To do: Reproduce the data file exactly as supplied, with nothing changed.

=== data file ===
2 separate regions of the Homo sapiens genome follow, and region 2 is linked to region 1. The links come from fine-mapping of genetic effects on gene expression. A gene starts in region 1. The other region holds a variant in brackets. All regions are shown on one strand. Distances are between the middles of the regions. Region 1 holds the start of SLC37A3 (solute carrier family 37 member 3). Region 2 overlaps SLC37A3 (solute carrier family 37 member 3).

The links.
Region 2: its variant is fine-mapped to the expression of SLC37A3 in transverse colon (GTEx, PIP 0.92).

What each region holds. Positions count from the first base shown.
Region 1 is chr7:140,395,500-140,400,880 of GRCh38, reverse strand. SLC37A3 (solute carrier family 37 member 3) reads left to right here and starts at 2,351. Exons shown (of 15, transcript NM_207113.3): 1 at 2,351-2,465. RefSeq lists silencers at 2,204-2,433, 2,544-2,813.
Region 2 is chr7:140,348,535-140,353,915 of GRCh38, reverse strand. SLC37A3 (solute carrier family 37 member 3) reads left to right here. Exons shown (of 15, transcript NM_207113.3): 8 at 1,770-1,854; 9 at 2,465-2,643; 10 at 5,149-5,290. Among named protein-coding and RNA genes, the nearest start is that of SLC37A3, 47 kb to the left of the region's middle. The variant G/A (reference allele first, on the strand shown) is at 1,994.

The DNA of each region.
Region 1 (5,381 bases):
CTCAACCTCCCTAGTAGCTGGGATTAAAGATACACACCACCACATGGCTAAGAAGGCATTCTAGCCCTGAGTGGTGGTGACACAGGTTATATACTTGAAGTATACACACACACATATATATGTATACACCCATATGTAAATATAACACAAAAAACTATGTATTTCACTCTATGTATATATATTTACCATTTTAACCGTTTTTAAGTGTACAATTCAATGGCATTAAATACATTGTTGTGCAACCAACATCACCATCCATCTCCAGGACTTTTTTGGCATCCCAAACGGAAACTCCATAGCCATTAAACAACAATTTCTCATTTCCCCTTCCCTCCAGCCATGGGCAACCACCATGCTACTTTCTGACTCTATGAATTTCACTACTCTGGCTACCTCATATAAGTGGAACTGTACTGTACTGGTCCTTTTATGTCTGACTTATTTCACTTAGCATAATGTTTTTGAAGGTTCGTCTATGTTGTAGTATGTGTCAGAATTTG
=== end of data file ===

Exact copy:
2 separate regions of the Homo sapiens genome follow, and region 2 is linked to region 1. The links come from fine-mapping of genetic effects on gene expression. A gene starts in region 1. The other region holds a variant in brackets. All regions are shown on one strand. Distances are between the middles of the regions. Region 1 holds the start of SLC37A3 (solute carrier family 37 member 3). Region 2 overlaps SLC37A3 (solute carrier family 37 member 3).

The links.
Region 2: its variant is fine-mapped to the expression of SLC37A3 in transverse colon (GTEx, PIP 0.92).

What each region holds. Positions count from the first base shown.
Region 1 is chr7:140,395,500-140,400,880 of GRCh38, reverse strand. SLC37A3 (solute carrier family 37 member 3) reads left to right here and starts at 2,351. Exons shown (of 15, transcript NM_207113.3): 1 at 2,351-2,465. RefSeq lists silencers at 2,204-2,433, 2,544-2,813.
Region 2 is chr7:140,348,535-140,353,915 of GRCh38, reverse strand. SLC37A3 (solute carrier family 37 member 3) reads left to right here. Exons shown (of 15, transcript NM_207113.3): 8 at 1,770-1,854; 9 at 2,465-2,643; 10 at 5,149-5,290. Among named protein-coding and RNA genes, the nearest start is that of SLC37A3, 47 kb to the left of the region's middle. The variant G/A (reference allele first, on the strand shown) is at 1,994.

The DNA of each region.
Region 1 (5,381 bases):
CTCAACCTCCCTAGTAGCTGGGATTAAAGATACACACCACCACATGGCTAAGAAGGCATTCTAGCCCTGAGTGGTGGTGACACAGGTTATATACTTGAAGTATACACACACACATATATATGTATACACCCATATGTAAATATAACACAAAAAACTATGTATTTCACTCTATGTATATATATTTACCATTTTAACCGTTTTTAAGTGTACAATTCAATGGCATTAAATACATTGTTGTGCAACCAACATCACCATCCATCTCCAGGACTTTTTTGGCATCCCAAACGGAAACTCCATAGCCATTAAACAACAATTTCTCATTTCCCCTTCCCTCCAGCCATGGGCAACCACCATGCTACTTTCTGACTCTATGAATTTCACTACTCTGGCTACCTCATATAAGTGGAACTGTACTGTACTGGTCCTTTTATGTCTGACTTATTTCACTTAGCATAATGTTTTTGAAGGTTCGTCTATGTTGTAGTATGTGTCAGAATTTG